• A61M15/0093Inhalators mechanically breath-triggered without arming or cocking, e.g. acting directly on the delivery valve
    • AHUMAN NECESSITIES
    • A61MEDICAL OR VETERINARY SCIENCE; HYGIENE
    • A61MDEVICES FOR INTRODUCING MEDIA INTO, OR ONTO, THE BODY; DEVICES FOR TRANSDUCING BODY MEDIA OR FOR TAKING MEDIA FROM THE BODY; DEVICES FOR PRODUCING OR ENDING SLEEP OR STUPOR
    • A61M15/00Inhalators
    • A61M15/06Inhaling appliances shaped like cigars, cigarettes or pipes
    • AHUMAN NECESSITIES
    • A61MEDICAL OR VETERINARY SCIENCE; HYGIENE
    • A61MDEVICES FOR INTRODUCING MEDIA INTO, OR ONTO, THE BODY; DEVICES FOR TRANSDUCING BODY MEDIA OR FOR TAKING MEDIA FROM THE BODY; DEVICES FOR PRODUCING OR ENDING SLEEP OR STUPOR
    • A61M2209/00Ancillary equipment
    • A61M2209/04Tools for specific apparatus
    • A61M2209/045Tools for specific apparatus for filling, e.g. for filling reservoirs

Abstract

An inhaler comprising a reservoir (2) of an inhalable composition, A valve element (11) moved by a flexible diaphragm (14) and biased into a position in which it closes a composition flow path from a reservoir. A first air flow path (16) is partly defined by one side of the diaphragm and a second air flow path (17) is partly defined by the opposite side of the diaphragm. Each flow path has an outlet (19f 21) opening at an outlet end and the second flow path has an inlet (20) upstream of the outlet end. The air flow paths (16, 17) are arranged such that suction at the outlet end causes a reduction in pressure in the first air flow path relative to the pressure in the second air flow path creating a pressure differential across the diaphragm (14) that moves the valve element (11) against the biasing force to open the composition flow path.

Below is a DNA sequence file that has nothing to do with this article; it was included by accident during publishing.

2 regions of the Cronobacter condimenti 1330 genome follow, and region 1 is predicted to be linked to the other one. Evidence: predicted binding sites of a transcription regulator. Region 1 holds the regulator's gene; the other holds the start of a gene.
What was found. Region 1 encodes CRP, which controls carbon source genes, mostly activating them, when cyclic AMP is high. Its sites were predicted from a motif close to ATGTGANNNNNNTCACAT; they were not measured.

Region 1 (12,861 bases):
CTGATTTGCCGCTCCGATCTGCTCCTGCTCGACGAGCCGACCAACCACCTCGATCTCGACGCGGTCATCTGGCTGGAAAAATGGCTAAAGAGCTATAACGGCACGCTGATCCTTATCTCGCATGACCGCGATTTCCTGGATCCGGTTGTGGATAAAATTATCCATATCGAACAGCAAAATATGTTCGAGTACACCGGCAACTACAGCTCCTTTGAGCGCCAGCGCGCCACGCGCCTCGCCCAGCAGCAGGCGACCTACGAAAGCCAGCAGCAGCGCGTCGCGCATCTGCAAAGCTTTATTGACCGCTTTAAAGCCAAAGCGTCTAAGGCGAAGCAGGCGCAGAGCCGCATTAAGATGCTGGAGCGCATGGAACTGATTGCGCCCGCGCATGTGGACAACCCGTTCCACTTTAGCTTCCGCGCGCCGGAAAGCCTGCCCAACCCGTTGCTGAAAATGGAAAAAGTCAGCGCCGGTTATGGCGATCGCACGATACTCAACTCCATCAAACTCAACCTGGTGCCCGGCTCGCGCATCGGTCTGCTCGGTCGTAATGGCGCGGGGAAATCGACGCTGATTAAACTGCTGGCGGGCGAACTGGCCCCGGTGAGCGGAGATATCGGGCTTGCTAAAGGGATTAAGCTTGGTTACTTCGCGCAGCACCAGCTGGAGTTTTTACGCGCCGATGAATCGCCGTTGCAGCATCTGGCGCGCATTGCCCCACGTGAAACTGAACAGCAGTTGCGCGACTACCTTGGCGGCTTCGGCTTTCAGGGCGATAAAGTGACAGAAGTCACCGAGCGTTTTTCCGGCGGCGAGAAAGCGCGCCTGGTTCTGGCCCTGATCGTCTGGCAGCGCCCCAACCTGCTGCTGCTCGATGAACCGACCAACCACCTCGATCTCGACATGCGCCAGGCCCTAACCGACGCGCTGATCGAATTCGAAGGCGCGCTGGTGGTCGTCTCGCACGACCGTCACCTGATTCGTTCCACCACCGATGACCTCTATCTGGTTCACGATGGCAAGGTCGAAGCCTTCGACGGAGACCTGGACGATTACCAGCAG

Description

The present invention relates to an inhaler, specifically a breath-operated device.

A number of embodiments of breath-operated devices are known in the art. Furthermore, there are a select number that include a means of using inhalation energy and pressure exertion to create an actuation trigger, For example US 6,581,590 discloses an actuator mechanism formed by a suction tube which communication the mouthpiece with a diaphragm member and provides air to the user. This works on a single air flow and operates a latching mechanism, where air enters the device as the canister actuator slides away from the diaphragm member. Additionally US 6,318,366 provides a supply valve and diaphragm for a pneumatically operated gas demand apparatus. Furthermore O2006/079751 discloses a trigger mechanism that releases medications for inhalation which can deliver liquid formulation in a bolus.

These devices operate an on/off configuration whereby the prescribed breath-activation system delivers a set bolus on triggering at a given flow rate and will then switch off once the bolus has been emitted.

WO 2011/015826 discloses an inhaler which is